The dollar fell for a second day against most of its 16 major counterparts before a private jobs report in the U.S. forecast to show companies added positions.
Demand for the U.S. currency was limited before the Federal Reserve releases its Beige Book report. The euro was little changed against the yen for a third day before European Central Bank President Mario Draghi and his board meet tomorrow. Speculation that central banks will continue stimulus helped spur the Dow Jones Industrial Average to a record in New York. Australia’s currency rose for a second day versus the dollar as data showed economic growth accelerated last quarter.
“The dollar is being sold in a risk-on trade,” said Kazuo Shirai, a trader at Union Bank NA in Los Angeles. “The Dow Average climbed to a record and Treasuries were sold. The market is waiting for the jobs report.”
The dollar traded at $1.3063 per euro as of 11:20 a.m. in Tokyo after falling 0.2 percent to $1.3052 in New York. It weakened 0.2 percent to 93.10 yen from 93.29 yesterday, when it slid 0.2 percent. The euro dropped 0.1 percent to 121.62 yen.
U.S. companies took on more workers last month after adding the most jobs in almost a year in January, figures from the Roseland, New Jersey-based ADP Research Institute will probably show today.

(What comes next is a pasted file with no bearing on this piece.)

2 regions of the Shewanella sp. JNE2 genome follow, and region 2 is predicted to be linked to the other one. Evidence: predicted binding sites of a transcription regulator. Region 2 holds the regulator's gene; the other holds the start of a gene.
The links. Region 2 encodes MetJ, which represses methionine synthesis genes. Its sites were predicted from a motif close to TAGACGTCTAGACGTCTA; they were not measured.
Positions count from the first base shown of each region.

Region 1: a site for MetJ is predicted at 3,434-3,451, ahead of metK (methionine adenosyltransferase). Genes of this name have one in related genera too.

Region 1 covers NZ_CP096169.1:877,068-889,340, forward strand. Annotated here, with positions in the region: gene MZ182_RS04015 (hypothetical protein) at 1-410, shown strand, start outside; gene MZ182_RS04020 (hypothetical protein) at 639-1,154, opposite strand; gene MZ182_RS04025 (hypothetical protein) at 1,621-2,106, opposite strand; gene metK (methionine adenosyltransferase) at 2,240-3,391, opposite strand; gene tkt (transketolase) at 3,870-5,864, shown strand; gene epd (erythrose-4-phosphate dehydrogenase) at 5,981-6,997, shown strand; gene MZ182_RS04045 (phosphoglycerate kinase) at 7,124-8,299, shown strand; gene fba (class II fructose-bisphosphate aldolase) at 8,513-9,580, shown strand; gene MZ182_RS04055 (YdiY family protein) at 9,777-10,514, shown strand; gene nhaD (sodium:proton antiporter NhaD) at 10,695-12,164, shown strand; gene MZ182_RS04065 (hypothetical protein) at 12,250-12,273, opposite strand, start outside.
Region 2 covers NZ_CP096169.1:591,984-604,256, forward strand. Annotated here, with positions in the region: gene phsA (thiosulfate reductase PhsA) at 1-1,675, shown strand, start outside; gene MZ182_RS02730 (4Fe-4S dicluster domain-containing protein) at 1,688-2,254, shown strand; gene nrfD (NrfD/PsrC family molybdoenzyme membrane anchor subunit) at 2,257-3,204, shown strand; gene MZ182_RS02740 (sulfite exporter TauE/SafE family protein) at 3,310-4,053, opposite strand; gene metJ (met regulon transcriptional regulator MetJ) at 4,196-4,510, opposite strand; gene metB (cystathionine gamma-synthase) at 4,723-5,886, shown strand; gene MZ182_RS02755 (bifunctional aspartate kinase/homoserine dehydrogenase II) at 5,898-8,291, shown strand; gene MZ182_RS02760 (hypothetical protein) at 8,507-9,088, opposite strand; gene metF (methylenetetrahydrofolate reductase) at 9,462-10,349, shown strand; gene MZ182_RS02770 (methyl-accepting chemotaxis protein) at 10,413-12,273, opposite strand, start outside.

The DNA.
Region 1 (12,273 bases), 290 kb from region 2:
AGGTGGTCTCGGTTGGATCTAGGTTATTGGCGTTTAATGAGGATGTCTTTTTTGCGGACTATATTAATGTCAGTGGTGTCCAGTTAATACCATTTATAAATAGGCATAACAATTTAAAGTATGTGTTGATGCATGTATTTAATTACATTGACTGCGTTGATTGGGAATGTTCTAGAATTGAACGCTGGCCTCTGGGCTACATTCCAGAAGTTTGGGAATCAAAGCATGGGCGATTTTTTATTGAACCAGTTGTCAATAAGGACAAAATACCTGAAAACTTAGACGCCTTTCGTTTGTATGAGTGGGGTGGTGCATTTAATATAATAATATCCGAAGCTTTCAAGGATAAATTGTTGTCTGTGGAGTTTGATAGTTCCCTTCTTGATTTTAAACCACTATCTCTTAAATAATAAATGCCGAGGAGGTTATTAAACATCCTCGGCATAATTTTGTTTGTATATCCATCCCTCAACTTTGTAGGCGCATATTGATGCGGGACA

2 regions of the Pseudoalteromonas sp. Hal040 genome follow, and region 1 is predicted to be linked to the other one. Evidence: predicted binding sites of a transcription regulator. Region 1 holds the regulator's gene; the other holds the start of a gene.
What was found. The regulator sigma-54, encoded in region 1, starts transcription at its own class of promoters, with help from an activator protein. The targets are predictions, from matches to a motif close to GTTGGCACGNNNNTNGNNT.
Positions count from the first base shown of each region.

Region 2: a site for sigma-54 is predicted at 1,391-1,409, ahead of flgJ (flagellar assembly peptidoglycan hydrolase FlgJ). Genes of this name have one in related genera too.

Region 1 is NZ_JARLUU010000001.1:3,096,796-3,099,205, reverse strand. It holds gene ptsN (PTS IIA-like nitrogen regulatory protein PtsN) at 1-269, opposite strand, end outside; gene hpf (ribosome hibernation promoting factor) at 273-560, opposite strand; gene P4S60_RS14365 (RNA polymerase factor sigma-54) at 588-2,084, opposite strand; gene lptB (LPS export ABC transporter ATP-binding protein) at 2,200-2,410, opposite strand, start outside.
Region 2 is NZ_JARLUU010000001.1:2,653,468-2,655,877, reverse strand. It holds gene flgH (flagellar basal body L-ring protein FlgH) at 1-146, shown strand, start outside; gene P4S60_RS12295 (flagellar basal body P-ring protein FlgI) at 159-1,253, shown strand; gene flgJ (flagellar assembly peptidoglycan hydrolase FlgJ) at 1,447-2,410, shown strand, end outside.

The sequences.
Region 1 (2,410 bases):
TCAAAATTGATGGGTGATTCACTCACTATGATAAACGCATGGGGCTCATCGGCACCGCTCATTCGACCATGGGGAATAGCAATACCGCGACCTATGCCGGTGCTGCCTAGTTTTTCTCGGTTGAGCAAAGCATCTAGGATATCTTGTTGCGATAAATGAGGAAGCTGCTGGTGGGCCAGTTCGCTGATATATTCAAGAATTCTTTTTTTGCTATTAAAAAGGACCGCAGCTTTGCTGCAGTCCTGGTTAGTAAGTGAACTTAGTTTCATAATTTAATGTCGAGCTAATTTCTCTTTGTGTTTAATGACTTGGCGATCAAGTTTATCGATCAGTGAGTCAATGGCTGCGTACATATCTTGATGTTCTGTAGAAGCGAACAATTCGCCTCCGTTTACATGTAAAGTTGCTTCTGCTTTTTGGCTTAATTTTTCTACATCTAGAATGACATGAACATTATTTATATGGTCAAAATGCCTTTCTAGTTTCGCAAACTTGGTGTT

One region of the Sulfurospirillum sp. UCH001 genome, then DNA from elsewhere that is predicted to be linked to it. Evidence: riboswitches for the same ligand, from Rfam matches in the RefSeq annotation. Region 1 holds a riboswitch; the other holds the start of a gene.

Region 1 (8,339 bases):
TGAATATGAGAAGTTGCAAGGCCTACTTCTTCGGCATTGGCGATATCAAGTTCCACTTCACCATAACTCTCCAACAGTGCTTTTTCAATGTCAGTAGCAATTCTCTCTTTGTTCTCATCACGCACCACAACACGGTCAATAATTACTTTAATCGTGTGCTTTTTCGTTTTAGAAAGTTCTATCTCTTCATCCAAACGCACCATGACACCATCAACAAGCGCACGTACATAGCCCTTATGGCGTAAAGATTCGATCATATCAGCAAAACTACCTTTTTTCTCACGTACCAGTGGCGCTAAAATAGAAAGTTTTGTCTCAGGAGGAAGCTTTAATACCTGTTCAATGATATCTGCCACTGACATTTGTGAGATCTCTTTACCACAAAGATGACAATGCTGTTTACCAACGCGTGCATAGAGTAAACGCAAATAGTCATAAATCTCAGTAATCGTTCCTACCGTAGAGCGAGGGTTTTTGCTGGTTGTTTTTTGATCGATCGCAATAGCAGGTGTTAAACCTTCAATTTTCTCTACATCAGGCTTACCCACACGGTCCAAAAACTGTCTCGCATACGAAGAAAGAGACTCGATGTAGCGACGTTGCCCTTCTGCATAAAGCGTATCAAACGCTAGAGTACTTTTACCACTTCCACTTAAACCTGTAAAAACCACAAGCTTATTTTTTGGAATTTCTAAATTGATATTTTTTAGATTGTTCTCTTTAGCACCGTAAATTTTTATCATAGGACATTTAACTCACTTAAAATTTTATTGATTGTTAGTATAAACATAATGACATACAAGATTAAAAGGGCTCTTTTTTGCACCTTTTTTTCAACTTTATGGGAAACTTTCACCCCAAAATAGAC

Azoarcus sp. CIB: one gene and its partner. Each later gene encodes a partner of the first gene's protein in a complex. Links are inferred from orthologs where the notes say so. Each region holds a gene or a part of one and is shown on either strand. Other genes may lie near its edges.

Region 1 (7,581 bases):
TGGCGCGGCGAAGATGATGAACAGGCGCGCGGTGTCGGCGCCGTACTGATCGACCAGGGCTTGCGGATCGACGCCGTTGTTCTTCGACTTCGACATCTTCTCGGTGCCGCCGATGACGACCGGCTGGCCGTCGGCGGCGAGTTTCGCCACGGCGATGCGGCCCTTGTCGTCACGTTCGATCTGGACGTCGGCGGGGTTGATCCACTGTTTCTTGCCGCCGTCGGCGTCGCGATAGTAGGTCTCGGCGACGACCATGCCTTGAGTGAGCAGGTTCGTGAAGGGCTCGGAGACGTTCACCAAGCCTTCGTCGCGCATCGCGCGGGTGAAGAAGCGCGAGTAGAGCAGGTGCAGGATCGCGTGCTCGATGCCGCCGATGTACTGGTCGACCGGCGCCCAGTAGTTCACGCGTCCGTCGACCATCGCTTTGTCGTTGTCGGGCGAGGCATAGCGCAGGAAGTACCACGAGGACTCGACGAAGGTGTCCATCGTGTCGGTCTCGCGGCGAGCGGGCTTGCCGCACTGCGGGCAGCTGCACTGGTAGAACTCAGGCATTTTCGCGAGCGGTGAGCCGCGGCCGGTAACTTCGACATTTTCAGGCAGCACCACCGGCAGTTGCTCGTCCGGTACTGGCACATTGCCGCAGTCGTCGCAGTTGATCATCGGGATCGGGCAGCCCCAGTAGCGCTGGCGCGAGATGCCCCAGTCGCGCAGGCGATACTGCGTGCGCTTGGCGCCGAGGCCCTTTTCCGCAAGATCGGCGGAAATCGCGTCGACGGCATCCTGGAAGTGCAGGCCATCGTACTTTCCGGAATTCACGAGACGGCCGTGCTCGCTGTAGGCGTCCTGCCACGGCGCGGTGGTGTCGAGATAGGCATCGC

Firms added 170,000 positions in February, following a 192,000 increase the previous month, economists forecast in a Bloomberg News survey. The Labor Department will release its payrolls data on March 8.
The Swedish krona and New Zealand dollar have led gains this week among 10 developed nation currencies tracked by Bloomberg Correlation Weighted Indexes as optimism about growth in the world’s largest economy spurred demand for higher- yielding assets. The Dow closed at a record 14,253.77 yesterday.
The ECB will probably maintain its benchmark rate at 0.75 percent this week, according to a Bloomberg survey. The central bank will also update its December economic forecasts.
The euro area’s gross domestic product probably fell 0.6 percent in the fourth quarter from the previous three-month period, according to the median estimate of economists surveyed by Bloomberg before the data today.
Australia’s dollar gained after the nation’s statistics bureau said GDP expanded 0.6 percent in the fourth quarter and revised growth for the previous three months up to 0.7 percent from 0.5 percent previously.
Traders are betting the Reserve Bank of Australia will lower its benchmark 3 percent interest rate by 29 basis points over 12 months, down from wagers on 50 basis points of cuts on March 4, a Credit Suisse Group AG index shows.
“We’ve seen market pricing for more rate cuts by the RBA get pared back and that obviously helps support the Aussie,” said Peter Dragicevich, a Syndey-based currency economist at Commonwealth Bank of Australia, the nation’s largest lender. The GDP data showed “the previous quarter was revised higher, and the annual rate was lifted, so that’s a good outcome.”
The so-called Aussie rose 0.2 percent to $1.0283 after advancing 0.6 percent yesterday.